The word in the original Hebrew text is "satan", meaning adversary.
"And the day is, that sons of God come in to station themselves by Jehovah, and there doth come also the Adversary in their midst." (Job 1:6, YLT)
Strong's Heb. 7853, of uncertain derivation, an adversary, or opponent; one who withstands or stands against another; late Hebrew to "be remote, especially from the truth, and from the mercy of God;" (Source: Biblehub)
The Bible does not directly state the reason for the adversary's appearance at this meeting. But we know that the adversary was always intent upon causing man (adam) to stumble and turn away from God. This was his purpose against Job, to try to cause Job to turn from God.
God asked the adversary two questions that are telling.
"And Jehovah saith unto the Adversary,
Whence comest thou?'... And Jehovah saith unto the Adversary, Hast thou set thy heart against My servant Job because there is none like him in the land, a man perfect and upright, fearing God, and turning aside from evil?'" (Job 1: 7-8, YLT)
The adversary was not an "angel". The word transliterated as "angel" in the scriptures was from the Gr. "aggelos" and simply means a messenger, or envoy; one who was sent. (Source: Biblehub) The translators determined when to use the word "angel" or when to actually translate it as "messenger". They should have been consistent in using "messenger", but they read their belief systems into their translations.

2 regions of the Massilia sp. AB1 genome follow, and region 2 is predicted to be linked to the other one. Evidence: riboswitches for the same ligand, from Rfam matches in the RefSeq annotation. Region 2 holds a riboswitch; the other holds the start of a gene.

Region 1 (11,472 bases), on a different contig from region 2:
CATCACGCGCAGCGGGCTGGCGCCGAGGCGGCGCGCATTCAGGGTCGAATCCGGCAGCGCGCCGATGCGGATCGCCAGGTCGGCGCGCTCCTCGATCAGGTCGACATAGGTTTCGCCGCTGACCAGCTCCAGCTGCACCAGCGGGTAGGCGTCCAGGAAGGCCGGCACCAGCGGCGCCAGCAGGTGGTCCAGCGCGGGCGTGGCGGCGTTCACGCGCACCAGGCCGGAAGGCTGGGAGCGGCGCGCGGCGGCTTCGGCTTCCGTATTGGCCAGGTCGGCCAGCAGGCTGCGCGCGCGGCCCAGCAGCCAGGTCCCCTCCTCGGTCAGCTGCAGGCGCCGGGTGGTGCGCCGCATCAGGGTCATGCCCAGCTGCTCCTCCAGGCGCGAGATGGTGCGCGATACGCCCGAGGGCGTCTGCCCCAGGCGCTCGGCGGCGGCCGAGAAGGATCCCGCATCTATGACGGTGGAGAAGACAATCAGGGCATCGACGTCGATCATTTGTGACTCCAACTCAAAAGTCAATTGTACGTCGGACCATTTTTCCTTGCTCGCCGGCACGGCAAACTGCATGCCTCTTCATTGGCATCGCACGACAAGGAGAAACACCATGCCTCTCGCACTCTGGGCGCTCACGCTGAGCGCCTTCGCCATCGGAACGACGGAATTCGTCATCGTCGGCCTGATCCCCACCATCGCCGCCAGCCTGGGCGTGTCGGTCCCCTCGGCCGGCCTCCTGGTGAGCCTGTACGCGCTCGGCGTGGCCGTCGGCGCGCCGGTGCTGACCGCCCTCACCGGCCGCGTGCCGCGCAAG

Further, there is a misunderstanding being taught that the "sons of God" in Job 1:6, and Job 38:7 are "angels". Neither verse uses the word for "angel". These are not messengers. The "sons of God" used in these verses are something else. We know this from Hebrews.
"For unto which of the angels said he at any time, Thou art my Son,..." (Heb. 1:5, KJV)
"For to which of the messengers said He ever, 'My Son thou art..." (Heb. 1:5, YLT)
We also must consider Paul's statement in Romans.
"13 for if according to the flesh ye do live, ye are about to die; and if, by the Spirit, the deeds of the body ye put to death, ye shall live; 14 for as many as are led by the Spirit of God, these are the sons of God;" (Rom. 8:13-14, YLT)
The "sons of God" are those led by the Spirit of God. God's does not change (Mal. 3:6; Num. 23:19; Psa. 102:25-27; Heb. 13:8). Therefor, the use of the phrase "sons of God" in Job is not "angels". While most translations say "sons of God', a better sense is given as "heavenly beings" in the GNT, and the NRSVA. Not all of the heavenly host are "angels" / messengers.
Further, the pagan mythology of fallen angels is slandering the heavenly, celestial messengers who always brought the truth of God's word to men.
"20 Bless Jehovah, ye His messengers, Mighty in power -- doing His word, To hearken to the voice of His Word." (Psa. 103:20, YLT)
It is better to broaden our thinking about these heavenly beings spoken of in Job.
See more at ShreddingTheVeil.org:
Testing the Spirits - Part IV (a): Slandering Angels here
Testng the Spirits - Part IV (b): here